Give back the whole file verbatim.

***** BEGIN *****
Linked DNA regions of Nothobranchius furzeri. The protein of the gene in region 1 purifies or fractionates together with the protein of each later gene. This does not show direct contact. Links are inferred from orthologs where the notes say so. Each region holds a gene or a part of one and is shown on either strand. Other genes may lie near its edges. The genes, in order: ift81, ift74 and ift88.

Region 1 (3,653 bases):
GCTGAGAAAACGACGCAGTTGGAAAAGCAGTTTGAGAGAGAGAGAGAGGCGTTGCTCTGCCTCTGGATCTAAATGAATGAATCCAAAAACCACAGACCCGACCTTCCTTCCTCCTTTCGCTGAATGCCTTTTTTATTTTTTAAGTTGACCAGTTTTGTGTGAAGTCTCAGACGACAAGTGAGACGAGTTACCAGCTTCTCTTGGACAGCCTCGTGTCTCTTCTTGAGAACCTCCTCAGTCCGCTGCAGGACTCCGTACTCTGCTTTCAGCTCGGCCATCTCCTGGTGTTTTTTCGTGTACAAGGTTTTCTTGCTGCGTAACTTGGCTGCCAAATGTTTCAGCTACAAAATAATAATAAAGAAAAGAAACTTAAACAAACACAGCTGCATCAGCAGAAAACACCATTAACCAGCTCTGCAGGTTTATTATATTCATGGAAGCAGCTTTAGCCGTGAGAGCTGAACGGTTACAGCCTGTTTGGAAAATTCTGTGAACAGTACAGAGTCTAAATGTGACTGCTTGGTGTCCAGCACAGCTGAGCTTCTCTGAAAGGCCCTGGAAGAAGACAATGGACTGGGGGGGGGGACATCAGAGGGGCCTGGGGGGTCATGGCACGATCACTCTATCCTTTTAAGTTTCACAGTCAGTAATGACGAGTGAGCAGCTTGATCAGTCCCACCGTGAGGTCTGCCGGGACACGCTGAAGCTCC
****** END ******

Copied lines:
Linked DNA regions of Nothobranchius furzeri. The protein of the gene in region 1 purifies or fractionates together with the protein of each later gene. This does not show direct contact. Links are inferred from orthologs where the notes say so. Each region holds a gene or a part of one and is shown on either strand. Other genes may lie near its edges. The genes, in order: ift81, ift74 and ift88.

Region 1 (3,653 bases):
GCTGAGAAAACGACGCAGTTGGAAAAGCAGTTTGAGAGAGAGAGAGAGGCGTTGCTCTGCCTCTGGATCTAAATGAATGAATCCAAAAACCACAGACCCGACCTTCCTTCCTCCTTTCGCTGAATGCCTTTTTTATTTTTTAAGTTGACCAGTTTTGTGTGAAGTCTCAGACGACAAGTGAGACGAGTTACCAGCTTCTCTTGGACAGCCTCGTGTCTCTTCTTGAGAACCTCCTCAGTCCGCTGCAGGACTCCGTACTCTGCTTTCAGCTCGGCCATCTCCTGGTGTTTTTTCGTGTACAAGGTTTTCTTGCTGCGTAACTTGGCTGCCAAATGTTTCAGCTACAAAATAATAATAAAGAAAAGAAACTTAAACAAACACAGCTGCATCAGCAGAAAACACCATTAACCAGCTCTGCAGGTTTATTATATTCATGGAAGCAGCTTTAGCCGTGAGAGCTGAACGGTTACAGCCTGTTTGGAAAATTCTGTGAACAGTACAGAGTCTAAATGTGACTGCTTGGTGTCCAGCACAGCTGAGCTTCTCTGAAAGGCCCTGGAAGAAGACAATGGACTGGGGGGGGGGACATCAGAGGGGCCTGGGGGGTCATGGCACGATCACTCTATCCTTTTAAGTTTCACAGTCAGTAATGACGAGTGAGCAGCTTGATCAGTCCCACCGTGAGGTCTGCCGGGACACGCTGAAGCTCC